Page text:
• When IVR is dropped entirely, landline-only individuals are excluded, which impacts overall response rate

As the organization conducts the analysis again in a few months, they will follow the formula of using text and email as primary modes of outreach in all settings, not dropping IVR from any setting but using it as a second or third mode of outreach.

NRC Health’s patient-experience survey enables Houston Methodist to look at demographic breakdowns and questions based on the mode of outreach to see what population is impacted the most in each case. The organization can also use aggregated data when looking at population and service-line segments. Previous research was stuck on the notion that older individuals would not use texting and email because they weren’t tech-savvy or open to change, but Courtenay R. Bruce, JD, MA, Houston Methodist’s Director of System Patient Experience, has found those assumptions to be false and outdated.

“The response rates are higher when texting, and email is compared to automated phone calls, as much as 7 to 10% in most service lines,”, says Bruce. “Email is a little bit higher for most specialties. The response rates are higher when texting, and email is comparable to automated phone calls, as much as 7 to 10% in most service lines. But you cannot drop automated phone calls altogether. We tried it, but it didn’t work; it backfired immediately. We saw a huge drop in response rate. Some people can only afford a phone, or they really only have a landline available to them. So if you drop automated phone calls altogether with the thought that, ‘I’m just going to use email and texting to reach people,’ you could actually impact not only response rates, but equity considerations.”

Bruce advises hospitals to personalize their messages based on a patient’s known communication preference. She has also found that if hospitals can maintain a conversational tone through the texting—making it very personalized in the sense that they use some exclamation points every now and then, use patients’ first names when possible, try to have a nice, pleasant opening and a great closing, and so on—it just shows that you care.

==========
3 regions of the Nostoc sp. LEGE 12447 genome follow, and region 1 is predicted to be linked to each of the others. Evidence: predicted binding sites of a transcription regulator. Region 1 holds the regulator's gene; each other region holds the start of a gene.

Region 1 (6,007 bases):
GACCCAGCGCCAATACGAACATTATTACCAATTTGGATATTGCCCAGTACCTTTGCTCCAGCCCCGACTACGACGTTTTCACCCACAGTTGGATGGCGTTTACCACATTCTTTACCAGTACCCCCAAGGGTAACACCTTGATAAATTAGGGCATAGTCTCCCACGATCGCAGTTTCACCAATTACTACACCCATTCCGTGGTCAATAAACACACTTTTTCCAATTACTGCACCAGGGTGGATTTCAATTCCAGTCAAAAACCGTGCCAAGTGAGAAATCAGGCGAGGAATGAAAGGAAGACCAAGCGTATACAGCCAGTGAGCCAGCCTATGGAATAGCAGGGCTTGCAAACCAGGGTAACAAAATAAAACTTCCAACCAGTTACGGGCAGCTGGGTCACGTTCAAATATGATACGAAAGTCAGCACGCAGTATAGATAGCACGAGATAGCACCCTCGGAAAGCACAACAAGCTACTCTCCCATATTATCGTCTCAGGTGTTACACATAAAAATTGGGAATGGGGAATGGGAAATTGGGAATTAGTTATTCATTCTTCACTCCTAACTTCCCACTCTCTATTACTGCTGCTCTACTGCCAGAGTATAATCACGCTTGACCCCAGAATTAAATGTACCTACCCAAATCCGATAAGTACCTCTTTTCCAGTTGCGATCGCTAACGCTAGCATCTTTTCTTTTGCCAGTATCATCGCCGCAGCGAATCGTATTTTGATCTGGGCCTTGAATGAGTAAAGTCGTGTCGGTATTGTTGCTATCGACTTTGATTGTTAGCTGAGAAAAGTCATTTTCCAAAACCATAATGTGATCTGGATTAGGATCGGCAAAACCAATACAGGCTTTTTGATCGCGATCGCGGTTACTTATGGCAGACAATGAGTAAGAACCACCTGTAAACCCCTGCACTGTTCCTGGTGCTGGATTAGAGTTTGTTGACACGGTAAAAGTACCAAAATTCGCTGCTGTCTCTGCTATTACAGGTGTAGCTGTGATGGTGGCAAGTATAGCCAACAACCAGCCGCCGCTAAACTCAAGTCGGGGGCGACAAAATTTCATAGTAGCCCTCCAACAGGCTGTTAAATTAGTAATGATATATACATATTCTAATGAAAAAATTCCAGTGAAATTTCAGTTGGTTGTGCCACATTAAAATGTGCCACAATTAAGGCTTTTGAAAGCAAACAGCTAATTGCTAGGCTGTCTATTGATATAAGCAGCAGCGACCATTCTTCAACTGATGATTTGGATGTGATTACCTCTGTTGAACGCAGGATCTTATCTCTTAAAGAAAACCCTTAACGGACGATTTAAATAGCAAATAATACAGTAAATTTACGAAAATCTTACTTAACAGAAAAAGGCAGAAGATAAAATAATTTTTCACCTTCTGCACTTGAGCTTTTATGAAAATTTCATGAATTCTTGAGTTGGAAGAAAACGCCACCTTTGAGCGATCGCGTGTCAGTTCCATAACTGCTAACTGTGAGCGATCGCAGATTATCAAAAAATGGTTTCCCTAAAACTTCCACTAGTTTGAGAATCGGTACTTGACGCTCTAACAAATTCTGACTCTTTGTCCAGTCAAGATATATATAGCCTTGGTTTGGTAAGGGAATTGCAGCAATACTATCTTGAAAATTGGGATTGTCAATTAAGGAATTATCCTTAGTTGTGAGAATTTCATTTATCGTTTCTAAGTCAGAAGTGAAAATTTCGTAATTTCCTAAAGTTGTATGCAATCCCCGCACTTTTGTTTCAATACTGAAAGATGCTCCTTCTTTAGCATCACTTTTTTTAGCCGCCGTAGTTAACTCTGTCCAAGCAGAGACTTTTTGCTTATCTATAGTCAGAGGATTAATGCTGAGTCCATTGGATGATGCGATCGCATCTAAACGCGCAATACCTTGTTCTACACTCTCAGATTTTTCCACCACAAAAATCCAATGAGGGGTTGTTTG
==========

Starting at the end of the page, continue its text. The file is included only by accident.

“The response rates are higher when texting, and email is compared to automated phone calls, as much as 7 to 10% in most service lines. Email is a little bit higher for most specialties. The response rates are higher when texting, and email is comparable to automated phone calls, as much as 7 to 10% in most service lines.”

Courtenay R. Bruce, JD, MA, Houston Methodist’s Director of System Patient Experience

“Sometimes I think it’s less about the information being transmitted and more about just the fact that we are transmitting it compassionately,” she says. Bruce also authored peer-reviewed articles on the qualitative study of the design and integration of mobile health technology in the treatment of orthopedic surgery, further demonstrating the outcomes of communication preferences.

Patients treated by participating surgeons received and read text messages using mHealth 83% of the time and read emails 84% of the time. Patients responded to 60% of the text messages and 53% of the email surveys. Patients were least responsive to digital monitoring questions when the hospital asked them to do something, and they were most engaged with emails that did not require action, including informational content. A total of 96% (558/580) of patients indicated high satisfaction with using mHealth technology to support their care. Only 0.40% (75/2059) of patients opted out of the mHealth technology program after enrollment.1

Bruce’s pilot and studies confirm that patient-facing mobile health technology can positively impact patient outcomes and patient-reported experiences. These technologies can also empower patients to play a more active and meaningful role in improving their outcomes.

NRC Health’s Experience capabilities empower Houston Methodist’s leaders to better understand the interactions between patients, technology, and healthcare providers, unlocking insights to know each unique person they serve.


“Sometimes I think it’s less about the information being transmitted and more about just the fact that we are transmitting it compassionately,”

Courtenay R. Bruce, JD, MA, Houston Methodist’s Director of System Patient Experience


LEARN MORE

For more on NRC Health’s Human Understanding Program,
call 800.388.4264 or visit go.nrchealth.com/human-understanding-program.